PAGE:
Psychiatry and mental health services are near bottom of the agenda in most societies, both awareness wise and health budget allotment wise. Amongst global health conditions, while mental health problems account for an estimated 14% (WHO, 2008 [107] ), they receive less than 1% of most countries' healthcare budget (Chambers, 2010 [13] ). The poorest countries spend the lowest percentages of their overall health budgets on mental health (Saxena et al., 2007 [86] ). Talking of India, mental health is part of the general health services, but carries no separate budget (Khandelwal et al., 2004 [46] ). Populations with high rates of socioeconomic deprivation have the highest need for mental health care, but the lowest access to it (Saxena et al., 2007 [86] ).

In other words, mental disorders are leading cause of ill health but are at the bottom of health agenda.

Widespread discrimination, human rights violations and lack of facilities

What does being bottom of the health agenda entail? Stigma, neglect and human rights violations.

Stigma over mental disorder and neglect of psychiatric patients go hand in hand, and lead to poor awareness of the need for greater services for the afflicted. Stigma and discrimination against patients and families prevent people from seeking mental health care (WHO, 2013a 108 ). There is a global human rights emergency in mental health, and all over the world people with mental disabilities experience a wide range of human rights violations (WHO, 2013b [109] ). These include physical restraint, seclusion and denial of basic needs and privacy. Few countries have a legal framework that adequately protects the rights of people with mental disorders (WHO, 2013c [110] ).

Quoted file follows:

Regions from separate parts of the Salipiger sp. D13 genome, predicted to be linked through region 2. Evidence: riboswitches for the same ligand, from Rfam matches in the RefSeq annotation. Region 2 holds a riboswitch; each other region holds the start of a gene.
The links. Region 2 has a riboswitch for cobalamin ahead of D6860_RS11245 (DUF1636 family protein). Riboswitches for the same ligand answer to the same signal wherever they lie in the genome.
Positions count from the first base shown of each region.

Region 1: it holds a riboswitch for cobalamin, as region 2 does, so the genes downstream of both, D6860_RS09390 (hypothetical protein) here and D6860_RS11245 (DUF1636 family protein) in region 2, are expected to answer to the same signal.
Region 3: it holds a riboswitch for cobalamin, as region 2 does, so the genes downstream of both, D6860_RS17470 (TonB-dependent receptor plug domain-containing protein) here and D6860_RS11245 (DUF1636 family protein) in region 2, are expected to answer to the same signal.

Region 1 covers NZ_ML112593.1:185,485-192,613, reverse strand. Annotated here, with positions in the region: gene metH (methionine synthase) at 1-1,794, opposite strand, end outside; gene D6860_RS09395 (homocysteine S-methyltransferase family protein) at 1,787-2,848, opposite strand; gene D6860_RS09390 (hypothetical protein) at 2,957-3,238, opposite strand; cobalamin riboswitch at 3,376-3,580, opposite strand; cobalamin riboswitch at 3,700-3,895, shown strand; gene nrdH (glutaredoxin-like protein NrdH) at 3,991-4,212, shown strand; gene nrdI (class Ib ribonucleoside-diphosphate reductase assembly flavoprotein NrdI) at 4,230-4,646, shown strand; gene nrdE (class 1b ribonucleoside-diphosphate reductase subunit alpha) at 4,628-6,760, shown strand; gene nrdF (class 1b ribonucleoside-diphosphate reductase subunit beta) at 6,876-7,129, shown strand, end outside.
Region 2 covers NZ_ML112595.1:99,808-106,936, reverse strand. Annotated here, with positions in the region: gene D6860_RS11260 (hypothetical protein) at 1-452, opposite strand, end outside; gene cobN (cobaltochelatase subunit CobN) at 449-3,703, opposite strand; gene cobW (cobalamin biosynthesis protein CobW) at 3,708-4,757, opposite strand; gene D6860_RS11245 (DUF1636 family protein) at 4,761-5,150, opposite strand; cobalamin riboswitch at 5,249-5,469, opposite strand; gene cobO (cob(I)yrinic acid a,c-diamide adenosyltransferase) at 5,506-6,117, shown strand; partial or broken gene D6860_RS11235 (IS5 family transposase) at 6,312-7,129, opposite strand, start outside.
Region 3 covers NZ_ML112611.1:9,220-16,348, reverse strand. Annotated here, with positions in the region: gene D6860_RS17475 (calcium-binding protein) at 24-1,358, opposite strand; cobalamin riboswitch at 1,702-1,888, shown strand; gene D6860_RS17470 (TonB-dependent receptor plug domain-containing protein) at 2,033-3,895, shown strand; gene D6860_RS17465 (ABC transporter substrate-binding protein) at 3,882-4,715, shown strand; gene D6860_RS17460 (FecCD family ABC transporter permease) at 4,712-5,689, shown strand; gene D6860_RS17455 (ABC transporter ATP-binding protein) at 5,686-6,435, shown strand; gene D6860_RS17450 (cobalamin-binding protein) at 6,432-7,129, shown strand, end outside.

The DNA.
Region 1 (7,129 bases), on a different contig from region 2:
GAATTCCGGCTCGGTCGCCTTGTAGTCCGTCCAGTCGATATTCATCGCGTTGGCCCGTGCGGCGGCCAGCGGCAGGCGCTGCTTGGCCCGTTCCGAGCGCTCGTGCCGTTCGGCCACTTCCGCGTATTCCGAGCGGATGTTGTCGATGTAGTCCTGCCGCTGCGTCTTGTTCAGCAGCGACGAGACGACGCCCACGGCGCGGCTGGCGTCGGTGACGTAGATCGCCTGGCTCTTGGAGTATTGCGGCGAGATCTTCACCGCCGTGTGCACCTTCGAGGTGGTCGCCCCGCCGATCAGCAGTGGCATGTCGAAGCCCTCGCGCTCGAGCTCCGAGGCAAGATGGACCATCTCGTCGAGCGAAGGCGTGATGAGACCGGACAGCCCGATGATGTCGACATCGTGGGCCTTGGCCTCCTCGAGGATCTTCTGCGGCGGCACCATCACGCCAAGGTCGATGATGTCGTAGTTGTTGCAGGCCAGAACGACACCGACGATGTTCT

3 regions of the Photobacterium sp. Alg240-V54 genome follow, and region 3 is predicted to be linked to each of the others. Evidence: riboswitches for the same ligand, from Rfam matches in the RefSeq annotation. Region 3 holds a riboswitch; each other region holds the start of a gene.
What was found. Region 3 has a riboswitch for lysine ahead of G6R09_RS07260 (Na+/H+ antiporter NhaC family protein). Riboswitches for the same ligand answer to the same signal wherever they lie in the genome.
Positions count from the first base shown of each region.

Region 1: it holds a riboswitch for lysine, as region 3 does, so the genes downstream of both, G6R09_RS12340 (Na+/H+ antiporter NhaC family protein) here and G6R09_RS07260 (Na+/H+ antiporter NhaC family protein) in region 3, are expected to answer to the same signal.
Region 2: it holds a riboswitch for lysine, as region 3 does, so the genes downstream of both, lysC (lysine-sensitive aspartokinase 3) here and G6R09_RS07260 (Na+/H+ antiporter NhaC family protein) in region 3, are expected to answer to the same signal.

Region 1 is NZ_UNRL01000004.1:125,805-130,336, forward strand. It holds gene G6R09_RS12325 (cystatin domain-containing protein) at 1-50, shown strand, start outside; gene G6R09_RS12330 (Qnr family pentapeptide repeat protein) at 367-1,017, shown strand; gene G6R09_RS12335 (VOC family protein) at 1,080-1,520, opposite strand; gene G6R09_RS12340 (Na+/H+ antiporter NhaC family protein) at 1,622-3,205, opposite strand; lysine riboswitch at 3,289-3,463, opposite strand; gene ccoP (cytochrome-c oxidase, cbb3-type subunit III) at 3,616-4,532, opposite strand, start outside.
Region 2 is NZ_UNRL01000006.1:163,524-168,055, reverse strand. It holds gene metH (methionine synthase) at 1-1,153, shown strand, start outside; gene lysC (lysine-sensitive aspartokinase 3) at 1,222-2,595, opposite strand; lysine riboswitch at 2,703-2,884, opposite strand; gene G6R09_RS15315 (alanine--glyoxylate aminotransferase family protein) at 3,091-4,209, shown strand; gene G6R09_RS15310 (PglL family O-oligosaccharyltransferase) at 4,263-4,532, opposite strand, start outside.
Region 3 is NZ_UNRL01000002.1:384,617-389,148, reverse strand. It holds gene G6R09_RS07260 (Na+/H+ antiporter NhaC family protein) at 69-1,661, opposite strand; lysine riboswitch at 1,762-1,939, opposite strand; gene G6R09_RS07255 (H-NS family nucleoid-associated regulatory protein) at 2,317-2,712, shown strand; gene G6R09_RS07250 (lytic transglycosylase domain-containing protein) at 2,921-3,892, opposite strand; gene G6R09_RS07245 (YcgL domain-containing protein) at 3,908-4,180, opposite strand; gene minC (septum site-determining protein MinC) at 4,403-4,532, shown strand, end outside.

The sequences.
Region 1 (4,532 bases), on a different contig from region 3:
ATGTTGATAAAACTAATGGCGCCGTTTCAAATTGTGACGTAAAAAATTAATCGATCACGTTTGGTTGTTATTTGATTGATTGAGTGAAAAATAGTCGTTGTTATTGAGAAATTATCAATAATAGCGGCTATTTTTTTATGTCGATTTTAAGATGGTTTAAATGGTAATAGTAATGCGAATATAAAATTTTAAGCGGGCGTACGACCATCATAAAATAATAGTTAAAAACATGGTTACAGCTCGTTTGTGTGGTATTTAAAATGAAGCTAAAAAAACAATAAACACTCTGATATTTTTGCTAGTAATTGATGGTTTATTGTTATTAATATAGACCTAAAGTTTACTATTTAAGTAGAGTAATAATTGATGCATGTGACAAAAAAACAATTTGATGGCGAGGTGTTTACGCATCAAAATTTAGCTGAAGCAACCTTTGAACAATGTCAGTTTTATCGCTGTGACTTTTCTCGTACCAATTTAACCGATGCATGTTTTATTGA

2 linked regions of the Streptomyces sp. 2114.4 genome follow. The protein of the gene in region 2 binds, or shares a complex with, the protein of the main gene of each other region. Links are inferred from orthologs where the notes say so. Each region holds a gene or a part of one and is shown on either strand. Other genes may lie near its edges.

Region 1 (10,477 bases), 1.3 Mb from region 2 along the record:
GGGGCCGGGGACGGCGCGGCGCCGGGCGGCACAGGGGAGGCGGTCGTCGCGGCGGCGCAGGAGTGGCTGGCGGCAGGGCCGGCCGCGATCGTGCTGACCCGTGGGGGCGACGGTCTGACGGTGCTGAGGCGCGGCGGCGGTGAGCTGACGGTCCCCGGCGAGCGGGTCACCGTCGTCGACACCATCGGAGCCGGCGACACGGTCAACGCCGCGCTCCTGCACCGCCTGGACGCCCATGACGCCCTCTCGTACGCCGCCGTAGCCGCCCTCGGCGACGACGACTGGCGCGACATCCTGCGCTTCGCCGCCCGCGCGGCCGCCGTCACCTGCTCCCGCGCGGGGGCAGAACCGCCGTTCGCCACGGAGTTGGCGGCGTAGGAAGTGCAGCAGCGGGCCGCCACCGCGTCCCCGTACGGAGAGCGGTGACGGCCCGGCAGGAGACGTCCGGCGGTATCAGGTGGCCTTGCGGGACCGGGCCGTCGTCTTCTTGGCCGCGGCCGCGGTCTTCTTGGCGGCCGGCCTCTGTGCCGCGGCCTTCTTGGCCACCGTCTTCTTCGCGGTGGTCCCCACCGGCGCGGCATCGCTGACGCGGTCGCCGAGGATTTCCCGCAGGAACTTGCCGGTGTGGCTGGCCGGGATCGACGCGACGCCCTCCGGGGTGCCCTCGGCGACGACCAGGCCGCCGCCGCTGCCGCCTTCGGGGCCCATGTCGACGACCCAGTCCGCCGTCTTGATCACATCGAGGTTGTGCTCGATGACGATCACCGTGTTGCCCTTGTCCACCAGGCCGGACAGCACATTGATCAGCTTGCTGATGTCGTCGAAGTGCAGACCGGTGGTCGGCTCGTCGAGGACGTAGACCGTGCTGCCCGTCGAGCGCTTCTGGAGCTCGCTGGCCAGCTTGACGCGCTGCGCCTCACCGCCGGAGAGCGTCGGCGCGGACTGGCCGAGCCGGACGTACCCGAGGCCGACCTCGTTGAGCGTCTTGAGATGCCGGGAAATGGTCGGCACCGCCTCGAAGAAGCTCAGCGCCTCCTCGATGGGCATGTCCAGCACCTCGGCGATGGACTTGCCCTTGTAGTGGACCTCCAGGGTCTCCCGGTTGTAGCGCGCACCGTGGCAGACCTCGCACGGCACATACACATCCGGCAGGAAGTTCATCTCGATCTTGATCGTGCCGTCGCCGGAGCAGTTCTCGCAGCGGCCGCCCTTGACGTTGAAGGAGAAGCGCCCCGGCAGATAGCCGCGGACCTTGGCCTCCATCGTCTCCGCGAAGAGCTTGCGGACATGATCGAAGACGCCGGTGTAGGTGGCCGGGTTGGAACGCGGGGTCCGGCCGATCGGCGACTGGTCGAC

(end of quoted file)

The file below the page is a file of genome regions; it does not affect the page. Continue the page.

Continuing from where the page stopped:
And what about facilities?

There is overwhelming worldwide shortage of human resources for mental health, particularly in low-income and middle-income countries, which is well established (Kakuma et al., 2011 [40] ). As the WHO so succinctly puts it:

Globally, there is huge inequity in the distribution of skilled human resources for mental health. Shortages of psychiatrists, psychiatric nurses, psychologists and social workers are among the main barriers to providing treatment and care in low- and middle-income countries. Low-income countries have 0.05 psychiatrists and 0.42 nurses per 100 000 people. The rate of psychiatrists in high income countries is 170 times greater and for nurses is 70 times greater. (WHO 2013d [111] )